DevOps no longer niche as enterprise lays out mainstream strategies

DevOps will evolve from a niche strategy employed by large cloud providers to a mainstream strategy employed by 25 percent of Global 2000 organisations.

Although DevOps emphasises people (and culture) over tools and processes, implementation utilises technology.

As a result, Gartner expects strong growth opportunities for DevOps toolsets, with the total for DevOps tools reaching $2.3 billion in 2015, up 21.1 percent from $1.9 billion in 2014.

By 2016, the analyst firm believes DevOps will evolve from a niche strategy employed by large cloud providers to a mainstream strategy employed by 25 percent of Global 2000 organisations.

Gartner believes that rather than being a market per se, DevOps is a philosophy, a cultural shift that merges operations with development and demands a linked toolchain of technologies to facilitate collaborative change.

So much so that Gartner views DevOps as a virtual (and likely temporal) market and has focused the scope of the definition on tools that support DevOps and practices associated with it in the context of continuous delivery, continuous improvement, infrastructure and configuration as code, and so on.

Gartner categorises these tools as DevOps-ready, -enabled and -capable tools.

"In response to the rapid change in business today, DevOps can help organisations that are pushing to implement a bimodal strategy to support their digitalisation efforts," says Laurie Wurster, research director, Gartner.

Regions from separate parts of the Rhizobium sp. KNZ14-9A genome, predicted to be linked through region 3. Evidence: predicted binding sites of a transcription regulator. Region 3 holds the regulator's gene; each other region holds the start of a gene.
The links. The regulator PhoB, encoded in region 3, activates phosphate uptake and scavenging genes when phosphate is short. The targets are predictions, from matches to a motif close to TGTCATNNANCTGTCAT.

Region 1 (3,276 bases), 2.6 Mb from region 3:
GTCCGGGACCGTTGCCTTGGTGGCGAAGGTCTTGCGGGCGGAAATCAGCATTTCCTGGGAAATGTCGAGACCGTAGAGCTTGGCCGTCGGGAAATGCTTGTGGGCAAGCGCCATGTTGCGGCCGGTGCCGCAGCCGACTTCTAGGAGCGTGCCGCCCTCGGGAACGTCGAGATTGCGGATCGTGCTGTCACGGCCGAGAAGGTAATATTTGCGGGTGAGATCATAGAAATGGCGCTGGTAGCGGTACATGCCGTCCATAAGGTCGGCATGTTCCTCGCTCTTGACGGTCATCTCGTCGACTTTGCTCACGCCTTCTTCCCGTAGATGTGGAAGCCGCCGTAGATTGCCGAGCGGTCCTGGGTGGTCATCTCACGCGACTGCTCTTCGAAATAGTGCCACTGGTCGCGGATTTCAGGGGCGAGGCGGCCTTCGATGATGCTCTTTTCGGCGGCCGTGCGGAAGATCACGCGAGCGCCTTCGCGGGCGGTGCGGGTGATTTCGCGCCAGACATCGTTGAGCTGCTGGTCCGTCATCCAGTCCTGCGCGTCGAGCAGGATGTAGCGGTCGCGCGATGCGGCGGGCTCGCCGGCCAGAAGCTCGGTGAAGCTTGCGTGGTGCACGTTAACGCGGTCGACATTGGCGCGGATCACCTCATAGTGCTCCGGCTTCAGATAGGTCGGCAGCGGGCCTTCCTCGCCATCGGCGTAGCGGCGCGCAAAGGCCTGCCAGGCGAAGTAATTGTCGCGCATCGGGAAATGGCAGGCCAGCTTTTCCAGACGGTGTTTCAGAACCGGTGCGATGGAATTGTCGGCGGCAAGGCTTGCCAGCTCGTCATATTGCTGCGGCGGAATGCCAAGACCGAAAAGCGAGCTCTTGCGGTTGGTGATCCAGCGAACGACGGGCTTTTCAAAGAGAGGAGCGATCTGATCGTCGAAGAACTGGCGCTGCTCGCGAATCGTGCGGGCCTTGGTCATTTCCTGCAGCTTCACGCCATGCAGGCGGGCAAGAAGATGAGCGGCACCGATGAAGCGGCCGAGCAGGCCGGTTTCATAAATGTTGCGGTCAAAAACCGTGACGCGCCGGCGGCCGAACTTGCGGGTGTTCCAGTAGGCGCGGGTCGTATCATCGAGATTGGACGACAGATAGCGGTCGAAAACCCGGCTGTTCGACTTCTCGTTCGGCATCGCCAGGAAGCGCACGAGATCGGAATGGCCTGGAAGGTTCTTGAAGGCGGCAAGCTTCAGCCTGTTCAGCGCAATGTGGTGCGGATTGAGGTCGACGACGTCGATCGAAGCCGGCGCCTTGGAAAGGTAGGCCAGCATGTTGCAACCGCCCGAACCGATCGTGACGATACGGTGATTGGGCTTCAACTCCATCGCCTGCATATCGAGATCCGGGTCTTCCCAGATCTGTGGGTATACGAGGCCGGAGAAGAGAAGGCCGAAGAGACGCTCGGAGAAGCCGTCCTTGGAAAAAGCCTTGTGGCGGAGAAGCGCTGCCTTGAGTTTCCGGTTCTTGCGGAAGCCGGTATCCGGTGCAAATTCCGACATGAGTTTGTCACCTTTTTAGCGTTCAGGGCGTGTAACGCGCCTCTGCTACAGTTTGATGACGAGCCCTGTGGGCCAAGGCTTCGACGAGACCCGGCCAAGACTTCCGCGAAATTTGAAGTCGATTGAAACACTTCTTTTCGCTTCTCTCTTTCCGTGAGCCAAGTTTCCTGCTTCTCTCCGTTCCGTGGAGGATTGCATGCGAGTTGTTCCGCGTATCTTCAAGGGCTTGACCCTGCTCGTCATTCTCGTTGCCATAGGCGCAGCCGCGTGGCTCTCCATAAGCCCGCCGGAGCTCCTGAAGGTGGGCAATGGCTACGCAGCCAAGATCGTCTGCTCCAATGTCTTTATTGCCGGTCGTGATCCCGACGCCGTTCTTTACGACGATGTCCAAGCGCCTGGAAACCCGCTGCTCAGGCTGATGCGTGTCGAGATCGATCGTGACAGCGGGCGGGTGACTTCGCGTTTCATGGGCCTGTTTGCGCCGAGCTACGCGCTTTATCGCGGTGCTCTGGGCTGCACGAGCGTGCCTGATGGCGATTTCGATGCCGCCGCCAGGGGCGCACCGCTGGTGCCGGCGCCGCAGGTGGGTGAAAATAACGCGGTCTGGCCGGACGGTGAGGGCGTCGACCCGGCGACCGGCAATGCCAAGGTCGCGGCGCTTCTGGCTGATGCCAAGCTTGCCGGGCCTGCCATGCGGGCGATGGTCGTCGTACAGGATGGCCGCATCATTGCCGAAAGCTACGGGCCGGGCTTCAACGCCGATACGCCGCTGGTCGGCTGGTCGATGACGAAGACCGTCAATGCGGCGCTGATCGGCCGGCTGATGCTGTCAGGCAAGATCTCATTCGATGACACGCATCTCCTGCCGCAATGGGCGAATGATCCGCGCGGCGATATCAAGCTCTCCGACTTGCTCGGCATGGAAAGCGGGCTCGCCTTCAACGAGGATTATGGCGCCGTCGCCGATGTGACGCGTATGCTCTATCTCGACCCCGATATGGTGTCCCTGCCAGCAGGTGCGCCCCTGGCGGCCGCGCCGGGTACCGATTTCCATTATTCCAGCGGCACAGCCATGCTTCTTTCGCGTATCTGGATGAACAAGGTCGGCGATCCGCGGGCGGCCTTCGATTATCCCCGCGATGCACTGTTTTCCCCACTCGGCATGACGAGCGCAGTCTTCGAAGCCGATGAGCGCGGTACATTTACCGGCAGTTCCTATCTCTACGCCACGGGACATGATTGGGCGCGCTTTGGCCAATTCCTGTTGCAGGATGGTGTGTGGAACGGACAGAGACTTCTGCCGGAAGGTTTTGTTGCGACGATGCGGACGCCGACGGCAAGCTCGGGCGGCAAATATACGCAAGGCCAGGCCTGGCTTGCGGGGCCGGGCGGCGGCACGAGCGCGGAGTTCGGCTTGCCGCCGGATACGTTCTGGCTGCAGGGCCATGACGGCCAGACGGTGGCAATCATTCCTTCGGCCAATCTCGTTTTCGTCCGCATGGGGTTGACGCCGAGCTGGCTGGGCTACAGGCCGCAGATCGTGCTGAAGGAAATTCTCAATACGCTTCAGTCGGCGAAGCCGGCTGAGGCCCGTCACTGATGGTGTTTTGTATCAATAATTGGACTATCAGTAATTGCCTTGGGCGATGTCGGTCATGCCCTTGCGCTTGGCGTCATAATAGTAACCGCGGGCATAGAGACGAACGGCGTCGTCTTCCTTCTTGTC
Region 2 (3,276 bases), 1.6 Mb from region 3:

"Digital business is essentially software, which means that organisations that expect to thrive in a digital environment must have an improved competence in software delivery."

Predictably, Wurster says DevOps-ready tools have seen and will continue to see the largest growth potential.

These tools are specifically designed and built with out-of-the-box functionality to support the described DevOps characteristics and traits.

Most DevOps-enabled and -capable tools currently exist as part of the larger IT operation and development toolbox; however, with time to value as a critical demand factor from clients, emphasis in support of DevOps has transformed how these tools are positioned and perceived in the marketplace.

For Wurster, the DevOps trend goes "way beyond" implementation and technology management and instead necessitates a deeper focus on how to effect positive organisational change.

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